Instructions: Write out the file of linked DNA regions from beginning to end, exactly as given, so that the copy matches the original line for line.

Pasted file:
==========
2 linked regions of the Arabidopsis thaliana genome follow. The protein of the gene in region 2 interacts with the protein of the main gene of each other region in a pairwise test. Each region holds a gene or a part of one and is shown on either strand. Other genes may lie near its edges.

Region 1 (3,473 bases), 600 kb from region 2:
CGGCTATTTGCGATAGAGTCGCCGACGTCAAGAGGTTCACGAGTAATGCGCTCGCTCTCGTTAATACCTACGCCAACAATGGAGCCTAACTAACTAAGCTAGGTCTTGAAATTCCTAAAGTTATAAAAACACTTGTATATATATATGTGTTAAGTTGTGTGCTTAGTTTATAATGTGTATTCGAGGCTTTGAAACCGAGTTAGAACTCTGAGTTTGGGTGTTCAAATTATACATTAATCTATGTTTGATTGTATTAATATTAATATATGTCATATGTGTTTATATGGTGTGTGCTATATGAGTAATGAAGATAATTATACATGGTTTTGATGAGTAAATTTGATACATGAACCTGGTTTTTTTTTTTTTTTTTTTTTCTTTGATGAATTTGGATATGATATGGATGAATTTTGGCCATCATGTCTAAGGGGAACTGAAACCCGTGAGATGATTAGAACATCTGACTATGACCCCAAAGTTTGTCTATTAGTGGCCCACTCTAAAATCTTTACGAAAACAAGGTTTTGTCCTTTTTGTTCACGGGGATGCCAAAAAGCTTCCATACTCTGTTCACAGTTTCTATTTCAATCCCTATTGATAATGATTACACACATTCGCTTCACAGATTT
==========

2 linked regions of the Arabidopsis thaliana genome follow. The protein of the gene in region 2 interacts with the protein of the main gene of each other region in a pairwise test. Each region holds a gene or a part of one and is shown on either strand. Other genes may lie near its edges.

Region 1 (3,473 bases), 600 kb from region 2:
CGGCTATTTGCGATAGAGTCGCCGACGTCAAGAGGTTCACGAGTAATGCGCTCGCTCTCGTTAATACCTACGCCAACAATGGAGCCTAACTAACTAAGCTAGGTCTTGAAATTCCTAAAGTTATAAAAACACTTGTATATATATATGTGTTAAGTTGTGTGCTTAGTTTATAATGTGTATTCGAGGCTTTGAAACCGAGTTAGAACTCTGAGTTTGGGTGTTCAAATTATACATTAATCTATGTTTGATTGTATTAATATTAATATATGTCATATGTGTTTATATGGTGTGTGCTATATGAGTAATGAAGATAATTATACATGGTTTTGATGAGTAAATTTGATACATGAACCTGGTTTTTTTTTTTTTTTTTTTTTCTTTGATGAATTTGGATATGATATGGATGAATTTTGGCCATCATGTCTAAGGGGAACTGAAACCCGTGAGATGATTAGAACATCTGACTATGACCCCAAAGTTTGTCTATTAGTGGCCCACTCTAAAATCTTTACGAAAACAAGGTTTTGTCCTTTTTGTTCACGGGGATGCCAAAAAGCTTCCATACTCTGTTCACAGTTTCTATTTCAATCCCTATTGATAATGATTACACACATTCGCTTCACAGATTT